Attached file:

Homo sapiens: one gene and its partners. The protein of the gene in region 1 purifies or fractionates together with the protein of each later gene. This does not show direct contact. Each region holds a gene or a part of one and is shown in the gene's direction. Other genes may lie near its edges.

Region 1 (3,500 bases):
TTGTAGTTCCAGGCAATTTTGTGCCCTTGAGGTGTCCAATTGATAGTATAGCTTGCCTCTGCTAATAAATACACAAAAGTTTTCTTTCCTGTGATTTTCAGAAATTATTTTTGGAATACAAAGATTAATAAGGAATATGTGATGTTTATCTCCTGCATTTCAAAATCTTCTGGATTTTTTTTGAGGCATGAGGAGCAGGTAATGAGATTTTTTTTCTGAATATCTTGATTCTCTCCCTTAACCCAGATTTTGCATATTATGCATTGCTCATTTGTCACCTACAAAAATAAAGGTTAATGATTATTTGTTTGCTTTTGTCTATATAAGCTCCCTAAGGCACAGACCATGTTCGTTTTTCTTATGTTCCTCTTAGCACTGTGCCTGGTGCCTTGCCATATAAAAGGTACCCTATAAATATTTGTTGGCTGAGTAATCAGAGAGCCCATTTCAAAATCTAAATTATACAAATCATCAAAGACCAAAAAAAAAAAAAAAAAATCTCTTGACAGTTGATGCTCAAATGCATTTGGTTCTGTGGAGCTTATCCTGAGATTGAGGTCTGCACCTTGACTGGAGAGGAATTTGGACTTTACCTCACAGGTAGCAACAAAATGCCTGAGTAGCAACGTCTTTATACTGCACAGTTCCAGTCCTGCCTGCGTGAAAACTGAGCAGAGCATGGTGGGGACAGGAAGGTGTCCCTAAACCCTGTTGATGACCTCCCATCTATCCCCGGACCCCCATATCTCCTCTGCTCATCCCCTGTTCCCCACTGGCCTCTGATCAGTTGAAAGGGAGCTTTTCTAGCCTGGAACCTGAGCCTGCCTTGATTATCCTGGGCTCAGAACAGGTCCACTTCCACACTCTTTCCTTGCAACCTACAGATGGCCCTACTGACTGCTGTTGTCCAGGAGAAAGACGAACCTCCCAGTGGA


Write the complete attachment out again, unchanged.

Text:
Homo sapiens: one gene and its partners. The protein of the gene in region 1 purifies or fractionates together with the protein of each later gene. This does not show direct contact. Each region holds a gene or a part of one and is shown in the gene's direction. Other genes may lie near its edges.

Region 1 (3,500 bases):
TTGTAGTTCCAGGCAATTTTGTGCCCTTGAGGTGTCCAATTGATAGTATAGCTTGCCTCTGCTAATAAATACACAAAAGTTTTCTTTCCTGTGATTTTCAGAAATTATTTTTGGAATACAAAGATTAATAAGGAATATGTGATGTTTATCTCCTGCATTTCAAAATCTTCTGGATTTTTTTTGAGGCATGAGGAGCAGGTAATGAGATTTTTTTTCTGAATATCTTGATTCTCTCCCTTAACCCAGATTTTGCATATTATGCATTGCTCATTTGTCACCTACAAAAATAAAGGTTAATGATTATTTGTTTGCTTTTGTCTATATAAGCTCCCTAAGGCACAGACCATGTTCGTTTTTCTTATGTTCCTCTTAGCACTGTGCCTGGTGCCTTGCCATATAAAAGGTACCCTATAAATATTTGTTGGCTGAGTAATCAGAGAGCCCATTTCAAAATCTAAATTATACAAATCATCAAAGACCAAAAAAAAAAAAAAAAAATCTCTTGACAGTTGATGCTCAAATGCATTTGGTTCTGTGGAGCTTATCCTGAGATTGAGGTCTGCACCTTGACTGGAGAGGAATTTGGACTTTACCTCACAGGTAGCAACAAAATGCCTGAGTAGCAACGTCTTTATACTGCACAGTTCCAGTCCTGCCTGCGTGAAAACTGAGCAGAGCATGGTGGGGACAGGAAGGTGTCCCTAAACCCTGTTGATGACCTCCCATCTATCCCCGGACCCCCATATCTCCTCTGCTCATCCCCTGTTCCCCACTGGCCTCTGATCAGTTGAAAGGGAGCTTTTCTAGCCTGGAACCTGAGCCTGCCTTGATTATCCTGGGCTCAGAACAGGTCCACTTCCACACTCTTTCCTTGCAACCTACAGATGGCCCTACTGACTGCTGTTGTCCAGGAGAAAGACGAACCTCCCAGTGGA